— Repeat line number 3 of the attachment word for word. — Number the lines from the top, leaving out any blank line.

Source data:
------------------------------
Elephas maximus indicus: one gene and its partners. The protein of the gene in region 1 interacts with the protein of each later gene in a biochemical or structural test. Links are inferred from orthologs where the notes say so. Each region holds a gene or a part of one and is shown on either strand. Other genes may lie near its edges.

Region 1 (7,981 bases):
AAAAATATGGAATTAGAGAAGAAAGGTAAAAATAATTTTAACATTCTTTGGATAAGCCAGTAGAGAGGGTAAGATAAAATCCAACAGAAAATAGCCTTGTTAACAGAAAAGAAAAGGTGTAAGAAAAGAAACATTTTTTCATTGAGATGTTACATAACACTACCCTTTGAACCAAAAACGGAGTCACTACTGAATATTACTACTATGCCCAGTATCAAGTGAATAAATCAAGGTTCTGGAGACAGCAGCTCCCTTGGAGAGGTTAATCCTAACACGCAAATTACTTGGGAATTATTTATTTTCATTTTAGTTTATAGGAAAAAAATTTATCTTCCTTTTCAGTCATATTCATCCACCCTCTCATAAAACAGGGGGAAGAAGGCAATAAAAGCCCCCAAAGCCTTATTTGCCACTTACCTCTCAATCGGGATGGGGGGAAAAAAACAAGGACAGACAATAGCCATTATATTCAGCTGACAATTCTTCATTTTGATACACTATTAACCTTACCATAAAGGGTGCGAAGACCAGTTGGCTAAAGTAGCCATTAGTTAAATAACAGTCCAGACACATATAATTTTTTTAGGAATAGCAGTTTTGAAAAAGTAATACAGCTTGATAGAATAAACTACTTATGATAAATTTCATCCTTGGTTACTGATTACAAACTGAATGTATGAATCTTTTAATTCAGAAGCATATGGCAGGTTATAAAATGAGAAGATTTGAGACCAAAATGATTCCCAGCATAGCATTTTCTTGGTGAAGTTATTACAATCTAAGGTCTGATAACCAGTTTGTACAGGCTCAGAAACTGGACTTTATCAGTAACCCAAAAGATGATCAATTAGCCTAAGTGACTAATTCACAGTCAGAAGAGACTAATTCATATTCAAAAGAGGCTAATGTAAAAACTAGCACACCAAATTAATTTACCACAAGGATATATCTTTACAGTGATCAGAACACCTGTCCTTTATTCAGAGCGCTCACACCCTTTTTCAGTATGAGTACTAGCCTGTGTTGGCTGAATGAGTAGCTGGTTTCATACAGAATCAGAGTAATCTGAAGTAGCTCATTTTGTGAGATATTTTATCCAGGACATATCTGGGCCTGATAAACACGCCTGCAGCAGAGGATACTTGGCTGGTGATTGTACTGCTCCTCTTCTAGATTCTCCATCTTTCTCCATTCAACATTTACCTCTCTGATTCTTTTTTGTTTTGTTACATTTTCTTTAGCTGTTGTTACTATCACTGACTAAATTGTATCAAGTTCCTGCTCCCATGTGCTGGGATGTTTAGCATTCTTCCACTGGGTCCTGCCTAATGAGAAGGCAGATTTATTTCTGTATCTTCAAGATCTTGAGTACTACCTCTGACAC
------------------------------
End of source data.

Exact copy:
AAAAATATGGAATTAGAGAAGAAAGGTAAAAATAATTTTAACATTCTTTGGATAAGCCAGTAGAGAGGGTAAGATAAAATCCAACAGAAAATAGCCTTGTTAACAGAAAAGAAAAGGTGTAAGAAAAGAAACATTTTTTCATTGAGATGTTACATAACACTACCCTTTGAACCAAAAACGGAGTCACTACTGAATATTACTACTATGCCCAGTATCAAGTGAATAAATCAAGGTTCTGGAGACAGCAGCTCCCTTGGAGAGGTTAATCCTAACACGCAAATTACTTGGGAATTATTTATTTTCATTTTAGTTTATAGGAAAAAAATTTATCTTCCTTTTCAGTCATATTCATCCACCCTCTCATAAAACAGGGGGAAGAAGGCAATAAAAGCCCCCAAAGCCTTATTTGCCACTTACCTCTCAATCGGGATGGGGGGAAAAAAACAAGGACAGACAATAGCCATTATATTCAGCTGACAATTCTTCATTTTGATACACTATTAACCTTACCATAAAGGGTGCGAAGACCAGTTGGCTAAAGTAGCCATTAGTTAAATAACAGTCCAGACACATATAATTTTTTTAGGAATAGCAGTTTTGAAAAAGTAATACAGCTTGATAGAATAAACTACTTATGATAAATTTCATCCTTGGTTACTGATTACAAACTGAATGTATGAATCTTTTAATTCAGAAGCATATGGCAGGTTATAAAATGAGAAGATTTGAGACCAAAATGATTCCCAGCATAGCATTTTCTTGGTGAAGTTATTACAATCTAAGGTCTGATAACCAGTTTGTACAGGCTCAGAAACTGGACTTTATCAGTAACCCAAAAGATGATCAATTAGCCTAAGTGACTAATTCACAGTCAGAAGAGACTAATTCATATTCAAAAGAGGCTAATGTAAAAACTAGCACACCAAATTAATTTACCACAAGGATATATCTTTACAGTGATCAGAACACCTGTCCTTTATTCAGAGCGCTCACACCCTTTTTCAGTATGAGTACTAGCCTGTGTTGGCTGAATGAGTAGCTGGTTTCATACAGAATCAGAGTAATCTGAAGTAGCTCATTTTGTGAGATATTTTATCCAGGACATATCTGGGCCTGATAAACACGCCTGCAGCAGAGGATACTTGGCTGGTGATTGTACTGCTCCTCTTCTAGATTCTCCATCTTTCTCCATTCAACATTTACCTCTCTGATTCTTTTTTGTTTTGTTACATTTTCTTTAGCTGTTGTTACTATCACTGACTAAATTGTATCAAGTTCCTGCTCCCATGTGCTGGGATGTTTAGCATTCTTCCACTGGGTCCTGCCTAATGAGAAGGCAGATTTATTTCTGTATCTTCAAGATCTTGAGTACTACCTCTGACAC